Pancreatic cancer and research

Research into cancer is often reported in the news and it can feel as though you are being given different information every day. The pages here will explain the process of research, answer some common questions about research into pancreatic cancer and help you to understand more about the stories you may read.

What is research?

Research is the process of conducting an investigation to solve a problem, increase knowledge or create something new. Medical research examines the causes, diagnosis and treatment of disease. Pancreatic cancer research aims to discover why the disease happens and how to prevent it, signs and symptoms, best treatments and how to improve quality of life for patients during their disease and beyond.

Research is broken down into a number of stages and it can take many years to get from an idea to a result. Research does not always end in a positive outcome or result in a new medicine or insight; many studies fail to show effective results.  

Click here for more questions and answers about pancreatic cancer research. 

The research process

There are many ways of carrying out research depending on the question to be answered, the evidence that already exists and the kind of resources available. How reliable research is depends on the type of study and how well it is carried out. Some research is therefore considered better quality than others.

Types of research and the process of developing new medications or interventions are described below. Research often begins with observational studies or an early discovery and develops to clinical trials. Through each stage of research, results are considered more reliable.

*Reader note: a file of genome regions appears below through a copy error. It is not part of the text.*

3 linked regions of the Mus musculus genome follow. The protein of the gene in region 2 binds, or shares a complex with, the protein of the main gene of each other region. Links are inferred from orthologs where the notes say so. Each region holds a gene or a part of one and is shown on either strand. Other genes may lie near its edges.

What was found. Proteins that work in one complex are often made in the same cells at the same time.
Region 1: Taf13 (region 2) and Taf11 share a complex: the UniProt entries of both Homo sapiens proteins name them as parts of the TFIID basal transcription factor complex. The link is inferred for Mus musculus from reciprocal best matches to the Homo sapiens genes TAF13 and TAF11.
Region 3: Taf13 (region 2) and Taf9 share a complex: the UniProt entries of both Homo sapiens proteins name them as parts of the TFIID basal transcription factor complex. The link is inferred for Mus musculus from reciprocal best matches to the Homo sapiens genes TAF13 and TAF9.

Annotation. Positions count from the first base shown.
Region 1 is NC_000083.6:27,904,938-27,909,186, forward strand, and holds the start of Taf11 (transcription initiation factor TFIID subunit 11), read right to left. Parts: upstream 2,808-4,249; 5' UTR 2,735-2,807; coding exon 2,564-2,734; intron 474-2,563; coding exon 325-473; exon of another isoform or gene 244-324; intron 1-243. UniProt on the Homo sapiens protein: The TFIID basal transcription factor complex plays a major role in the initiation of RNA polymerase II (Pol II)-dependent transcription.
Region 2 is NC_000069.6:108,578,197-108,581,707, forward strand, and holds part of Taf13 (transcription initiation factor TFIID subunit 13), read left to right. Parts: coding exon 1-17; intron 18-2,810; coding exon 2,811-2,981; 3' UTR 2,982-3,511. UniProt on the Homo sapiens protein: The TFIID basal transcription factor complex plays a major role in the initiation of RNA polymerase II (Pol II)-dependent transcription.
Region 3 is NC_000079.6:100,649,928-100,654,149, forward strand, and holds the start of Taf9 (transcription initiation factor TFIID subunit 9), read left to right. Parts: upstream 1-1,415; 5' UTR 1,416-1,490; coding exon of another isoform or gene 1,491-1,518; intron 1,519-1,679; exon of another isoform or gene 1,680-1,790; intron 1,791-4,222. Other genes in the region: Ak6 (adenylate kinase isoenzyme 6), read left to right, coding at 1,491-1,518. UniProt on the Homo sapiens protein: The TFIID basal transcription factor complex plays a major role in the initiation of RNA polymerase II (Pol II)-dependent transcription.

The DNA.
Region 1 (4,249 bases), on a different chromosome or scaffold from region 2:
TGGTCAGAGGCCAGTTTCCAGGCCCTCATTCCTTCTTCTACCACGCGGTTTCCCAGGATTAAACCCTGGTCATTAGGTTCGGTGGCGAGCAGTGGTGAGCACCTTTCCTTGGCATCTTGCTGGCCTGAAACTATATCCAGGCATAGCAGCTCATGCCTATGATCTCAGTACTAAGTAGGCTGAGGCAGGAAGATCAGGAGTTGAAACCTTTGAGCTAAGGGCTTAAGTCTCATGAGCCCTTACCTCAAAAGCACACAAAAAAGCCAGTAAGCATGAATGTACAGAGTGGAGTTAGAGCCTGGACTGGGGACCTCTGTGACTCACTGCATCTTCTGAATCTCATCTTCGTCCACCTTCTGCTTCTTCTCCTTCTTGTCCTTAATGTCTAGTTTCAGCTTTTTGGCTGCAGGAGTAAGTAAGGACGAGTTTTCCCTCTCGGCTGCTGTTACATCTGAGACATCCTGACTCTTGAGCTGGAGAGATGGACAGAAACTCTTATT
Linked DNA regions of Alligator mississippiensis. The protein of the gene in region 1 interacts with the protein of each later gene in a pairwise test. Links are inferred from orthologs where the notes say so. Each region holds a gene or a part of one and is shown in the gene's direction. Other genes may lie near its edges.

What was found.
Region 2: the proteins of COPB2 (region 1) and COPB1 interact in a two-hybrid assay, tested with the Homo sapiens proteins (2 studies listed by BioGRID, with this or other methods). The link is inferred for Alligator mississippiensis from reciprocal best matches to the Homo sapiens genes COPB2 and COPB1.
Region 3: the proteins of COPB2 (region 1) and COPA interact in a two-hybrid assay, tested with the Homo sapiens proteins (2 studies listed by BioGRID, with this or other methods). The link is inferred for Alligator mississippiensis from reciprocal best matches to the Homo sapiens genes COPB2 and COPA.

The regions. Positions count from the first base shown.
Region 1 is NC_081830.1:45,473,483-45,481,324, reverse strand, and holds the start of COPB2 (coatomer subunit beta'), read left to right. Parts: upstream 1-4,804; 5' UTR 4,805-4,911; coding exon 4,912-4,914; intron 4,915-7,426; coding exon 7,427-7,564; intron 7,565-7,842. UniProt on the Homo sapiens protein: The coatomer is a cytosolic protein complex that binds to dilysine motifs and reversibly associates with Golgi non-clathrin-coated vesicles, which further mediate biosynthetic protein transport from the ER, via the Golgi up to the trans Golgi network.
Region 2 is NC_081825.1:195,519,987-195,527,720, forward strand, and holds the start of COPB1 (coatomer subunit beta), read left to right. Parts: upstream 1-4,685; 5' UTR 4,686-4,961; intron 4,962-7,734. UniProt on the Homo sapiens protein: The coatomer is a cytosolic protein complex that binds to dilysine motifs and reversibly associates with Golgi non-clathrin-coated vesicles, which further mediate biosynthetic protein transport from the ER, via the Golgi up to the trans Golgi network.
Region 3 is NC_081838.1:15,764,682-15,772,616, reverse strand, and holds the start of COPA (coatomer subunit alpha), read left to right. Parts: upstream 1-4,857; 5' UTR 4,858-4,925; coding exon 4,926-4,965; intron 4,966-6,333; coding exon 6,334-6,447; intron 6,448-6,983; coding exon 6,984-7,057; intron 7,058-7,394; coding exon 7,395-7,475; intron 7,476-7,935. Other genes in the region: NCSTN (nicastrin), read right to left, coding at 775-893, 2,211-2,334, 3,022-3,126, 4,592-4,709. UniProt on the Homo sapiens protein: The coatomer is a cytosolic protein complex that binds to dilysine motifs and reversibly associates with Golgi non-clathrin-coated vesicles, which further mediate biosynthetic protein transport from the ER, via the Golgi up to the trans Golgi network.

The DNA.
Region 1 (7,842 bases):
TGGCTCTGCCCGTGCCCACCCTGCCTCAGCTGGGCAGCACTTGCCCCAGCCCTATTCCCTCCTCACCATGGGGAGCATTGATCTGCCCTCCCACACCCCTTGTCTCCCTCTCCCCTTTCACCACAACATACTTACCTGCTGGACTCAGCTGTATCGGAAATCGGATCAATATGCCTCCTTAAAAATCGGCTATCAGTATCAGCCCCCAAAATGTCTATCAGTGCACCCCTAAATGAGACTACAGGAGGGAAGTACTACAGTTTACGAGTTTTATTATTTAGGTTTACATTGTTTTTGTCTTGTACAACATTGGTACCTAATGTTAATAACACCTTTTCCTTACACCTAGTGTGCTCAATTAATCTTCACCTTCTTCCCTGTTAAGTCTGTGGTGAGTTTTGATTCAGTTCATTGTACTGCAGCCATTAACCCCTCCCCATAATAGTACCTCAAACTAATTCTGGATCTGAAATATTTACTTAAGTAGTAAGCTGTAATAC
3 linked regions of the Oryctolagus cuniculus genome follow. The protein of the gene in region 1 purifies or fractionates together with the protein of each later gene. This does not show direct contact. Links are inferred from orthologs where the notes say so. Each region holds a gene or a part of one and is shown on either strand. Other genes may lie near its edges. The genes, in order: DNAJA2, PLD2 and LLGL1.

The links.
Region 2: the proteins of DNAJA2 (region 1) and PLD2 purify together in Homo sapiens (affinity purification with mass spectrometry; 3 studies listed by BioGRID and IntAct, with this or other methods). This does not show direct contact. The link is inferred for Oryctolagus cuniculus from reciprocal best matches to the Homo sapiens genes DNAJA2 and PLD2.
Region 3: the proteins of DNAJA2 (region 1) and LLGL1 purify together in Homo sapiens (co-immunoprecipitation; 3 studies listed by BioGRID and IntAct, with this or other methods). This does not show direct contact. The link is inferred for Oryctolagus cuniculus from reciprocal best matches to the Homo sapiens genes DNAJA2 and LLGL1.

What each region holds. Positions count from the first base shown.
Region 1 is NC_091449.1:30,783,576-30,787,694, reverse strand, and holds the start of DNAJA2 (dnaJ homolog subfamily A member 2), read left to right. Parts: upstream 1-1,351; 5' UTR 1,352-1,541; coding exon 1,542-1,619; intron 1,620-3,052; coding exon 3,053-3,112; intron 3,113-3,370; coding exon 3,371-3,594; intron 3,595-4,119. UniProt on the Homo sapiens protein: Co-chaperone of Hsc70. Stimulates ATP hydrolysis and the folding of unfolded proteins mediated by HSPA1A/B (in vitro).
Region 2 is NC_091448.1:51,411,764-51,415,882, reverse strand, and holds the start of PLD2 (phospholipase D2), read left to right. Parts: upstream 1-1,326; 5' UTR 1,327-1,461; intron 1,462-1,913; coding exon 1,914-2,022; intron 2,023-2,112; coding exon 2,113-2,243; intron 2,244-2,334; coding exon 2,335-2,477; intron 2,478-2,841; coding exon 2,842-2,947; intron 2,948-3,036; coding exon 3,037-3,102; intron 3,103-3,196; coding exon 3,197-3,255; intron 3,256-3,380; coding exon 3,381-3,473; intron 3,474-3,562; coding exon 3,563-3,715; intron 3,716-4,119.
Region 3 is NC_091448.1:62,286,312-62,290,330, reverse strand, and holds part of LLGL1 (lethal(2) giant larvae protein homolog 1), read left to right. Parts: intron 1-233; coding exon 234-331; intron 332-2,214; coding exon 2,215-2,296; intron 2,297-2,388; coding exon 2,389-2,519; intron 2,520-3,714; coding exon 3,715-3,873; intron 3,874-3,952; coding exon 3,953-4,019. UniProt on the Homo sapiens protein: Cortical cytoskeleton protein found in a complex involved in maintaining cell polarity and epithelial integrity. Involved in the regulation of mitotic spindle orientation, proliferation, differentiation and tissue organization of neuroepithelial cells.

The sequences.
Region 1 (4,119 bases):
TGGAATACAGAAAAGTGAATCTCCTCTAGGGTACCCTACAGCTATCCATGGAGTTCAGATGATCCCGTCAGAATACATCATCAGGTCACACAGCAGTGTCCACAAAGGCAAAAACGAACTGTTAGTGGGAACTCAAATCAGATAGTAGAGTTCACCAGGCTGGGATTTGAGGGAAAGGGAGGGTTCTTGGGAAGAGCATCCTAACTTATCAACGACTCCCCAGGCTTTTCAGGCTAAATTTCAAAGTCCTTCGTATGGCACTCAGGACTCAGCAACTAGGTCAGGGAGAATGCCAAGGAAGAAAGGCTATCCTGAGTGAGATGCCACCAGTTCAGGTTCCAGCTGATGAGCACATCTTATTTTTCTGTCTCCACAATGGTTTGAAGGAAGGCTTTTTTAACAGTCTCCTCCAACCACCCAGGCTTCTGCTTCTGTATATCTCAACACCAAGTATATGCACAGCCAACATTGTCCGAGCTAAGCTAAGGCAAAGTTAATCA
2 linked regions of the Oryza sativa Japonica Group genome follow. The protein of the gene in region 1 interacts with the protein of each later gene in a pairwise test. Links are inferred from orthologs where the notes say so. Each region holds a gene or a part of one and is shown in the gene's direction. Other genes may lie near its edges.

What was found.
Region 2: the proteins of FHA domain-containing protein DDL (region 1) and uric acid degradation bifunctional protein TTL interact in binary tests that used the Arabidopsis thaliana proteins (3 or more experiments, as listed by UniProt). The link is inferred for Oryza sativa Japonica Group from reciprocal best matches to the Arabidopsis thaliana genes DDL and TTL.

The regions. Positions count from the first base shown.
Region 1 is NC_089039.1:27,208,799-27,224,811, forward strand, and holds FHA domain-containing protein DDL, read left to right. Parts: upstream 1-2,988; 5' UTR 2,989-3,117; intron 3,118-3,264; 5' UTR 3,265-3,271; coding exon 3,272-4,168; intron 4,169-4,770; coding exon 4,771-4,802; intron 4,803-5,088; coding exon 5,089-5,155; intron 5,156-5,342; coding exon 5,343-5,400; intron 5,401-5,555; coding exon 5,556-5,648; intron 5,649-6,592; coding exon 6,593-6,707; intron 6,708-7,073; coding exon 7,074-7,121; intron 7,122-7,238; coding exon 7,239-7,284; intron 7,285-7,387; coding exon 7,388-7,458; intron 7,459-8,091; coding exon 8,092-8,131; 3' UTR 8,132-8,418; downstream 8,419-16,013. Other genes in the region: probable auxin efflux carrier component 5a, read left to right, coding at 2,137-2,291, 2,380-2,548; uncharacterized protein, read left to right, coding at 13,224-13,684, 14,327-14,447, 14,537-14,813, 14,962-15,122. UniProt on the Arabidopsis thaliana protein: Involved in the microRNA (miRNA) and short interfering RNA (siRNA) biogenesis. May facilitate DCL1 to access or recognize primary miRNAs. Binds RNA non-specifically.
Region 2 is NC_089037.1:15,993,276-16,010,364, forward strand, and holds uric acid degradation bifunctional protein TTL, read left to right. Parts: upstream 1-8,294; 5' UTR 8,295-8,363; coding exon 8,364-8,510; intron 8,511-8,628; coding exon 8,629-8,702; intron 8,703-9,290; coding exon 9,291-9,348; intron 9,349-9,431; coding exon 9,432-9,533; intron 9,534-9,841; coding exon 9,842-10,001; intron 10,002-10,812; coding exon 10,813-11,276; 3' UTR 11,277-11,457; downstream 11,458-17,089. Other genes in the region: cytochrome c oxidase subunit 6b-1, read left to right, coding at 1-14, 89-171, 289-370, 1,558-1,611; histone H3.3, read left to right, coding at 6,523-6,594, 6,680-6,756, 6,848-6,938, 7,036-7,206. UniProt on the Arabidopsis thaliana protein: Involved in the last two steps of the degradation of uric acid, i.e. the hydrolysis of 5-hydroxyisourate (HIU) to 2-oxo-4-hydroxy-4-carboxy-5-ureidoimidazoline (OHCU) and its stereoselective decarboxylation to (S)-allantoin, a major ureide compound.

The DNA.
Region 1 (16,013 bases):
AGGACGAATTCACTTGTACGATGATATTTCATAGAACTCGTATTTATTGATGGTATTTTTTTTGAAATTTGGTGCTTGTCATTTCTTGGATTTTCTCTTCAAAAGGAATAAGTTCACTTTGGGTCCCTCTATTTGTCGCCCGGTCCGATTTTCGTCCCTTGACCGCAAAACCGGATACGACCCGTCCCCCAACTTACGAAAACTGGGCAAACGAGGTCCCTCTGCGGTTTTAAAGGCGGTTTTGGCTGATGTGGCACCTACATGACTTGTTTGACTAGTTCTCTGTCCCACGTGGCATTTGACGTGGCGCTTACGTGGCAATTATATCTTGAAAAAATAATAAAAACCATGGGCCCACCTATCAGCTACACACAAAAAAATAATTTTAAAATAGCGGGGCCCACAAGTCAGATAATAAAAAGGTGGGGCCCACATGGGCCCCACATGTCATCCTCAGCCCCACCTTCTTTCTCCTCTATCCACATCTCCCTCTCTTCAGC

Observational studies

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Clinical Research

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Points to consider when you hear about research

Research into detecting, treating and curing cancer is reported in the news quite often. Newspapers often report medical news and it can be difficult to know exactly what to believe. You may feel as though you are being told that something is good for you one day and bad for you the next. When looking at a news article or reading about a piece of research, it may help to consider the following points;

If you use this critical thinking to read any news or research that you come across, not just about pancreatic cancer, you may develop a better understanding of the research and what it means.